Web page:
The first decade of the twenty-first century marked a highpoint at the intersection of graphic design and music. Against the backdrop of the digital music revolution, the rock poster has suddenly reemerged as an art form, and as a memento or calling card of a remarkably talented group of artists and design studios. Learn More
From its early Mento (Jamaican Calypso) beginnings through to the invention of Ska, Rocksteady, Roots, Dub and Dancehall, Jamaican music is one of the richest and innovative veins in popular music. Learn More
The 45-rpm seven-inch single is at the heart of reggae music, the main vehicle by which reggae music has been communicated to the public by the deejays in the dancehalls of Kingston, and to its worldwide audience beyond. Learn More
Grammy-nominated producer and Tompkins Square label founder Josh Rosenthal presents his first book, The Record Store of the Mind. Part memoir, part “music criticism”, the author ruminates over unsung musical heroes, reflects on thirty years of toil and fandom in the music business, and shamelessly lists some of the LPs in his record collection. Learn More
In this era of digital downloads, the small, indie record shop might sound like an anachronism. But, in fact, record stores served as community centers, information exchanges, clubs, art galleries, and launching pads for numerous bands and record labels. Learn More
In 2011, Mike Spitz began photographing more than 40 record stores in and around the greater Los Angeles area, rich with old and new record shops, to capture the lively experience of going to the used record store, discovering that rare vinyl record, cassette or 8-track tape, memorabilia, vintage concert posters, turntables, nostalgia and other music-related gems. Learn More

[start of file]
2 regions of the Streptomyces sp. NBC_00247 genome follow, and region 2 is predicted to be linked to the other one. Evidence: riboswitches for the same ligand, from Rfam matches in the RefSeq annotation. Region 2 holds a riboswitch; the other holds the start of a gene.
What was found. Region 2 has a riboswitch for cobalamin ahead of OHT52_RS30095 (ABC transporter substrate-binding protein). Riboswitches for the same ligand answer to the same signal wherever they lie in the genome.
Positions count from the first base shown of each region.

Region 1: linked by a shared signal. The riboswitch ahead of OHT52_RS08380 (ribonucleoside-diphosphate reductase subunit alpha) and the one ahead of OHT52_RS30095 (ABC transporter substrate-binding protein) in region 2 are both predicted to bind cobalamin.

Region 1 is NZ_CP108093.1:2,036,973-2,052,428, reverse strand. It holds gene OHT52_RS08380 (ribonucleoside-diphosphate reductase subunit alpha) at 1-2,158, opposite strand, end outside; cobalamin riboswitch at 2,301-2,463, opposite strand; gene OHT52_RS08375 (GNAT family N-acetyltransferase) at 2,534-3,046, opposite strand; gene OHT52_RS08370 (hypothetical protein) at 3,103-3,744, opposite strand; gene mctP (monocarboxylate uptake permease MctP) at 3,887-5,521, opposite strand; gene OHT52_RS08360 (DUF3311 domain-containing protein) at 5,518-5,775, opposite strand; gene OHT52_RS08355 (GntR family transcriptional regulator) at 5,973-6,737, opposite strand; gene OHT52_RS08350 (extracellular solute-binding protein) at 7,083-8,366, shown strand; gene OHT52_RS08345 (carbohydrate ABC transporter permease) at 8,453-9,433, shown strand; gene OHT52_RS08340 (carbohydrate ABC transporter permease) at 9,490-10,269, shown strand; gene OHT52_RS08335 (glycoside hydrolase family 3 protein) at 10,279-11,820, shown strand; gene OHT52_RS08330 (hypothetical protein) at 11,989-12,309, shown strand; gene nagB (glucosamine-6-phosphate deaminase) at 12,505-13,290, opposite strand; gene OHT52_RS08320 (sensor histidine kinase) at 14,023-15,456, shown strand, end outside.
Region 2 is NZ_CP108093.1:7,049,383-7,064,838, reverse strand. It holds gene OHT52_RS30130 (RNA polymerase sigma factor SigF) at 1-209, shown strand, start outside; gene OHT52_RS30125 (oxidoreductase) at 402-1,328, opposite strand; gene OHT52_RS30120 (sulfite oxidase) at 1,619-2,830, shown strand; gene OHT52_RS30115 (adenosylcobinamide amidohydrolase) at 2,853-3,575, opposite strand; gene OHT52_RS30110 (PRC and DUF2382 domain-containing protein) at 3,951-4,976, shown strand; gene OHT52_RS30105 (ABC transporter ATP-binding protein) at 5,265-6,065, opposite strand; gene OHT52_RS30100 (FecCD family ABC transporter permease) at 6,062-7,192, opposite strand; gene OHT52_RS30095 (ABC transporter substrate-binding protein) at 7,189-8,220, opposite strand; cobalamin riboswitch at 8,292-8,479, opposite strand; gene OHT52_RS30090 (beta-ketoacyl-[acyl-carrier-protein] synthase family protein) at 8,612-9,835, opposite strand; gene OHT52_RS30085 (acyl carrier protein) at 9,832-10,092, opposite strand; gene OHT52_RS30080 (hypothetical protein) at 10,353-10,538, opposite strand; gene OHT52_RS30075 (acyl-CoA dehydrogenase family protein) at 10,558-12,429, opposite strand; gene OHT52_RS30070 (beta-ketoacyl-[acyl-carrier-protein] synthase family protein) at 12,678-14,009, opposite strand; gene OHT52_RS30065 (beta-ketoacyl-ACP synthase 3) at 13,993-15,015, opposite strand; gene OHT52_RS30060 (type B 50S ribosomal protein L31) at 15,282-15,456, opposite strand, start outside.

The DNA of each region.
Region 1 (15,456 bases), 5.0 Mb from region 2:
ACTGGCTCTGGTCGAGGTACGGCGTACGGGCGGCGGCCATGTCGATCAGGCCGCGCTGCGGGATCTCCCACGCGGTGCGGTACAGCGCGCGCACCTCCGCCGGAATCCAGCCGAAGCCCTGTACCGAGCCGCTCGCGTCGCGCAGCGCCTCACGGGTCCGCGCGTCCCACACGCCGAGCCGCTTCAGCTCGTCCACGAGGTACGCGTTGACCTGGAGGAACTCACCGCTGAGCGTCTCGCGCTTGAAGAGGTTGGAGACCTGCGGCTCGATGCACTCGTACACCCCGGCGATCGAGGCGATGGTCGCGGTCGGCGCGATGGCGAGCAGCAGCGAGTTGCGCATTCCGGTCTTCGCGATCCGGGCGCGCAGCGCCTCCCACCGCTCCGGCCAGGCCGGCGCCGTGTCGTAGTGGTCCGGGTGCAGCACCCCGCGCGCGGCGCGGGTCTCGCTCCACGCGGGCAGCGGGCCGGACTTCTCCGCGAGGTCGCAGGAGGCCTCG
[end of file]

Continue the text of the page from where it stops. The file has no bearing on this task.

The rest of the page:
Acclaimed authors and music historians Bill Brewster and Frank Broughton have spent years traveling across the world to interview the revolutionary and outrageous DJs who shaped the last half-century of pop music. Learn More
In the 1980s, music defined the moment: "Video Killed the Radio Star" ushered in MTV, "Don't You (Forget about Me)" ruled The Breakfast Club, and "I Still Haven't Found What I'm Looking For" became the anthem of a generation. The 1980s were also the most visually provocative era of the last millennium. Every new vinyl single hit the stands wrapped in eye-catching sleeves that reflected the latest trends. Learn More
With contributions from the Pitchfork staff and edited by J.C. Gabel of Stop Smiling and The Chicagoan, The Pitchfork Review is designed and conceptualized in-house, and printed locally in Chicago. Learn More
In 2009 Phil Spector, the legendary record producer, was sentenced to life imprisonment for the murder of B-movie actress Lana Clarkson. It was an ignominious climax to a life of staggering highs and scarcely believable lows. Wall of Pain, Dave Thompson's biography of Phil Spector, has now been updated to include important details of the seemingly interminable trial.
One Way Out is the powerful biography of The Allman Brothers Band, an oral history written with the band’s participation and filled with original, never-before-published interviews as well as personal letters and correspondence. This is the most in-depth look at a legendary American rock band that has meant so much to so many for so long.
As one of the greatest rock icons of all time, Gregg Allman has lived it all and then some. For almost fifty years, he's been creating some of the most recognizable songs in American rock, but never before has he paused to reflect on the long road he's traveled. Now, he tells the unflinching story of his life, laying bare the unvarnished truth about his wild ride that has spanned across the years.